It has been proven that aquariums are actually beneficial for our health.
Just being able to observe the marine creatures residing within an aquarium causes drop in heart rate and lower blood pressure.
Keeping an aquarium inside your home, instead of having to visit the public aquariums, can increase the benefits as you can observe your fish and plants daily.
These benefits can increase significantly if you have an aquarium inside your home, because you can observe your fish and plants daily.
But maintaining an aquarium isn’t all that easy.
While your fish and plants provide you the relaxation you need, you also have to give them care and ensure that they are in good .
A step you might need to take is getting an aquarium thermometer.
What Are Benefits Of Having An Aquarium Thermometer?
One of the most vital things in keeping aquatic creatures is knowing the water temperature they need to survive, which has to remain , and the only way for you to observe and maintain it properly is installing a thermometer.
Some thermometers can even provide an alert feature that sets off an alarm whenever the water temperature changes from the ideal range (we’ll get to this later on).
Knowing your aquarium’s water temperature allows you to monitor your fish and plants properly. It helps you be more aware of the changes in the temperature that may affect the health of aquatic life.
Most thermometers are also inexpensive, however, this may vary depending on the types of thermometer that you want to get.
There are primarily three types of aquarium thermometers.
LCD Stick-On Thermometers
This type of thermometer comes in the form of a vertical or horizontal strip that you can stick on the outside wall of the aquarium.
The advantage of getting this type of thermometer is that they’re easy to use and are pretty much unbreakable. They can show you either Celsius or Fahrenheit readings (or both!) and you have the option of placing them on an area that will not obstruct your aquarium’s aesthetics.
One of the downsides of using this, however, is that readings can be inaccurate due to the thermometer being placed outside of the aquarium. The room temperature may also affect the thermometer, so it would be advisable to stick the strip on an area away from direct sources of heat or cold, such as sunlight and air conditioner.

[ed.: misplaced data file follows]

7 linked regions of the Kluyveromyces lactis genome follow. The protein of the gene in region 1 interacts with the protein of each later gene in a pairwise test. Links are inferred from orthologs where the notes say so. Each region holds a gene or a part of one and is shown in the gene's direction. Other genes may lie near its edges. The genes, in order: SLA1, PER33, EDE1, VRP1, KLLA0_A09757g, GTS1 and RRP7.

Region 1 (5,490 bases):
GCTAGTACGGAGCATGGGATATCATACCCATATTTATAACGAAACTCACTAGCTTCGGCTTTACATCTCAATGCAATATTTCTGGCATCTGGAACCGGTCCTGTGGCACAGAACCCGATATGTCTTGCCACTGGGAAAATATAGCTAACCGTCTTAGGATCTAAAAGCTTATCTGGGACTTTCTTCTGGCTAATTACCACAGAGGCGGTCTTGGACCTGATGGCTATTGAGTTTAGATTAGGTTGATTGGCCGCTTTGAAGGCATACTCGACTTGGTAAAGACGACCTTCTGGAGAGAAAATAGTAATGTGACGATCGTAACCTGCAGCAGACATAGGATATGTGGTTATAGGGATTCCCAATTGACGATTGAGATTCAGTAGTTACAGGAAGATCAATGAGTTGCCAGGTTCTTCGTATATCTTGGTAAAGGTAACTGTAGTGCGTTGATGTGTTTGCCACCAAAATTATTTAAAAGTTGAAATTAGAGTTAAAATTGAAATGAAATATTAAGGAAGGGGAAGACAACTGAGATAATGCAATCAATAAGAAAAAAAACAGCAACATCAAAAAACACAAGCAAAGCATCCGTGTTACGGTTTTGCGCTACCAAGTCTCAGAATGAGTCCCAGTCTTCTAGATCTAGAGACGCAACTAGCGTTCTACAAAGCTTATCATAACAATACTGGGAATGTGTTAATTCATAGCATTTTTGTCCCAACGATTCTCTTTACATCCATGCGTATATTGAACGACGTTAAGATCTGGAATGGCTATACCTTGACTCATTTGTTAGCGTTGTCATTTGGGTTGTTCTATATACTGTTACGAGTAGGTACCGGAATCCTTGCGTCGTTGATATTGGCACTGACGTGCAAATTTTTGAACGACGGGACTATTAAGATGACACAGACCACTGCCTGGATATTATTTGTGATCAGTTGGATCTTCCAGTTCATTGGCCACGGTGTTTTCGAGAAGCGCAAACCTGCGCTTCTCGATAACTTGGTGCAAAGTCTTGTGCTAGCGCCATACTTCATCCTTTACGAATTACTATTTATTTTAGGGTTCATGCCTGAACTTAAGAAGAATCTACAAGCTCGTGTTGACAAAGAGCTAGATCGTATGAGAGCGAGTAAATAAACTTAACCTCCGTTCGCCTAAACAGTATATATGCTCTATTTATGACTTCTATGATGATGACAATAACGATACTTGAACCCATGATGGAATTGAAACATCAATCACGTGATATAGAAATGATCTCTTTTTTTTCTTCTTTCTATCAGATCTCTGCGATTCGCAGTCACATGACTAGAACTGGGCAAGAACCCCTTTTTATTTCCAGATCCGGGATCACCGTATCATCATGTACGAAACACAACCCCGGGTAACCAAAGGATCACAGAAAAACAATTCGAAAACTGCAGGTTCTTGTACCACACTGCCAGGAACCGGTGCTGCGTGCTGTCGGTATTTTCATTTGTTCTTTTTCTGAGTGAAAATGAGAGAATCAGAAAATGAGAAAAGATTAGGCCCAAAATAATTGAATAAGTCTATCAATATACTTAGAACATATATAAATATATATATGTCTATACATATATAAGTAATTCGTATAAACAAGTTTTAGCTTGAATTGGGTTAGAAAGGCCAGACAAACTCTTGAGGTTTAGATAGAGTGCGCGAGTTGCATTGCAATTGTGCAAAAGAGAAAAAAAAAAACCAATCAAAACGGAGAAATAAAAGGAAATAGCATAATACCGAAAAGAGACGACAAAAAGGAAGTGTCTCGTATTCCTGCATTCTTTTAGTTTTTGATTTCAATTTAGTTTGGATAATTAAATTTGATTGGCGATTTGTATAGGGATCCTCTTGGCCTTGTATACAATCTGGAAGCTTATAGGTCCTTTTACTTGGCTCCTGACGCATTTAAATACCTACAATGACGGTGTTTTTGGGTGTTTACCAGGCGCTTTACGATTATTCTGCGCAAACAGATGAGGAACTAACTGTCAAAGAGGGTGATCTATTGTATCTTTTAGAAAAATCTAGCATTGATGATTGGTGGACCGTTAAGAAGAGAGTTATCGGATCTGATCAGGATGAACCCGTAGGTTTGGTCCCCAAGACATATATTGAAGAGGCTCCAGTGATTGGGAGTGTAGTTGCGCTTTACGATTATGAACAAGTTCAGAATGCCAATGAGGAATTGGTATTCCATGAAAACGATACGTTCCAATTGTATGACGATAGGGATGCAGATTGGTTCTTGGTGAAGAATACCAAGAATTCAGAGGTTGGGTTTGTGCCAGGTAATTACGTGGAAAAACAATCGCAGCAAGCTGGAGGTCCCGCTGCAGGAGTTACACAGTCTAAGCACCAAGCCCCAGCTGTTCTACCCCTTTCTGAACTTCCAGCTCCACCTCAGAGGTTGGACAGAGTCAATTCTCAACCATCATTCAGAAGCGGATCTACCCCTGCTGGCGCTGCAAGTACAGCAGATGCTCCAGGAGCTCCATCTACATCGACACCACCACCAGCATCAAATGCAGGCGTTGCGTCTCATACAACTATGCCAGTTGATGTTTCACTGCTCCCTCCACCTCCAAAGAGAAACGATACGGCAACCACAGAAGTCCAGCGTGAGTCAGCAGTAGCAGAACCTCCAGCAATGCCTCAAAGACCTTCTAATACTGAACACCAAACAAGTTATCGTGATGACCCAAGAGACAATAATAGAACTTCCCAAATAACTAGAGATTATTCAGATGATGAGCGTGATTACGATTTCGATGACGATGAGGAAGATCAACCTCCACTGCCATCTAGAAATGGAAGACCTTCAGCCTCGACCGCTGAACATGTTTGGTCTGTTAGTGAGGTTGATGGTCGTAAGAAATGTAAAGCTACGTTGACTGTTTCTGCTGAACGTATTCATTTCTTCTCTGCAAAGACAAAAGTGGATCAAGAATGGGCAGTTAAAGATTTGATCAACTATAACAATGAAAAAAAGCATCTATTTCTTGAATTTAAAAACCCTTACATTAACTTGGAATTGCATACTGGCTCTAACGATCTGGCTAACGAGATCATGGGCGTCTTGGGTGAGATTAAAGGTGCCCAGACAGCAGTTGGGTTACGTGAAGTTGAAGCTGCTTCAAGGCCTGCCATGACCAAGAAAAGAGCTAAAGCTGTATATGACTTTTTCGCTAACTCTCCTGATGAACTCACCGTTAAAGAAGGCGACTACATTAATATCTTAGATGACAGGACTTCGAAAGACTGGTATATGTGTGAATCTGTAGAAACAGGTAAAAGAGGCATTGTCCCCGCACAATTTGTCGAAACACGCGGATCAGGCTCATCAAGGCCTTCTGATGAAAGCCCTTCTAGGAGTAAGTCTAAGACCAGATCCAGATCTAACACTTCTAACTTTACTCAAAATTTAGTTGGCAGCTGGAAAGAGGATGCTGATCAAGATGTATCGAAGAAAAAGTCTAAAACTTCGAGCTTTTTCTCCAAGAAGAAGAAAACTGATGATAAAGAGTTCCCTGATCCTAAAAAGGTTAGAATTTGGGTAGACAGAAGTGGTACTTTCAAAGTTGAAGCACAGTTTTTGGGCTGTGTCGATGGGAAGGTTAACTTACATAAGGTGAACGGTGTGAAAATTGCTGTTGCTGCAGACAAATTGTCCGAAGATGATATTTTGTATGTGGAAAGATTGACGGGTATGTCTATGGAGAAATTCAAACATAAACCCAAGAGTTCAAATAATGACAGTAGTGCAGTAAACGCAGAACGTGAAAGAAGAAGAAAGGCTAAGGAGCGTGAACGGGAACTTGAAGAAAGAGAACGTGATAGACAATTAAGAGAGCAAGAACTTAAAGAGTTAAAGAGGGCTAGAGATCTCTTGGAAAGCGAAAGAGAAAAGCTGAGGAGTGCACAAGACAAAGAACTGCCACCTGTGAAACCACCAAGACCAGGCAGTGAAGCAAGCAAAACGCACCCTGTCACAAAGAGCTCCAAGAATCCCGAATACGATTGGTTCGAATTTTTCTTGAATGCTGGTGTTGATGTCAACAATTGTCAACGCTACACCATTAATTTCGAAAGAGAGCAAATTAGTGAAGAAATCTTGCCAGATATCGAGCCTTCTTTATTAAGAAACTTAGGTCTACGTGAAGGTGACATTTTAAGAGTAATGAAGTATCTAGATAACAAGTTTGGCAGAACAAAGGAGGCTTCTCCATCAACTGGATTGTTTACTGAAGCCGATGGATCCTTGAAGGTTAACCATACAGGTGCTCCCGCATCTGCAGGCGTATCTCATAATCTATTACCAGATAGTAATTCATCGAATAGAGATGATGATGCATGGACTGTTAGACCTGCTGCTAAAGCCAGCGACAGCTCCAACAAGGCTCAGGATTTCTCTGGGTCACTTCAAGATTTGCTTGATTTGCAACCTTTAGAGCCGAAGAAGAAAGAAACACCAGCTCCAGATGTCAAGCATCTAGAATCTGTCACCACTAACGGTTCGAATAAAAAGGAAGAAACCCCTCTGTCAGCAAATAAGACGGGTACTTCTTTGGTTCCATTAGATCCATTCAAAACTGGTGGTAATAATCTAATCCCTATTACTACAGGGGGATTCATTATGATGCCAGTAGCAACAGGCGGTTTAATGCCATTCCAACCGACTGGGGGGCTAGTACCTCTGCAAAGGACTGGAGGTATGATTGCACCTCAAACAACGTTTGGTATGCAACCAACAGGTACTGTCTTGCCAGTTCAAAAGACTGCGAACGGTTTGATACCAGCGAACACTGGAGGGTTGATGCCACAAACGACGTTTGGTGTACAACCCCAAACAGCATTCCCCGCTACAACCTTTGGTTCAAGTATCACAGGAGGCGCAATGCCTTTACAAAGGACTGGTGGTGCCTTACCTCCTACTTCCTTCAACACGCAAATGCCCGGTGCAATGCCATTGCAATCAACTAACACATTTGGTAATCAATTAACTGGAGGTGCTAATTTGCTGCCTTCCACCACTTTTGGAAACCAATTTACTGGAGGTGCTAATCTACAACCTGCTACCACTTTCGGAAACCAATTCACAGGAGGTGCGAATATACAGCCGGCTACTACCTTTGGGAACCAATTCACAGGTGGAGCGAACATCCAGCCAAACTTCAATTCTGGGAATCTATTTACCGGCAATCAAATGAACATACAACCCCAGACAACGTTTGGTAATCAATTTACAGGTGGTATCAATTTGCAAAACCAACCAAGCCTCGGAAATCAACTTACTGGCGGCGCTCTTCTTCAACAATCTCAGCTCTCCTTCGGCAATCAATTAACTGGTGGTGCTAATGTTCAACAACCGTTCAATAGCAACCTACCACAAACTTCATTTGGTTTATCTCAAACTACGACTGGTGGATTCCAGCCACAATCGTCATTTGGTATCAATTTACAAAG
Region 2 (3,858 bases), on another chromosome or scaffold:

It is also recommended to avoid placing the thermometer below gravel level as the reading may not be as accurate as well.
The most ideal way of using the LCD thermometer is when it’s viewed straight on, as this is how it can read temperature best. This type of thermometer can be hard to read in low light and it does not come with an alert feature.
Standing Or Floating Thermometers
This is the type of thermometer that needs to be submerged in the water.
There are various styles of floating or standing thermometers as well—there is the one that can be stuck to the inner walls of the tank using a suction cup; magnetic one that can be held by a magnet on the outside; those that are hanging by a clip; that can simply free float in the water; and , that weighted down to sink and stand on the bottom of the aquarium.
Regardless of the style of the thermometer, this type can accurately read water temperature as it is submerged. The room or air temperature has no effect on it.
There are disadvantages this type (of thermometer), however. One is the fact that it can be difficult to read—not only because it’s submerged, but also because the scale often has smaller numbers compared to other thermometers.
Another downside is that most of these thermometers are made of glass, which means it is breakable. If your fish moves around a lot, it might not be advisable to use a free floating glass thermometer.
On a good note, there are models that are made of plastic or stainless steel, which are both more durable than glass.
Similar to the stick-on thermometer, this type also does not have any alert features. However, this makes them inexpensive, which may be good if you’re on a tight budget.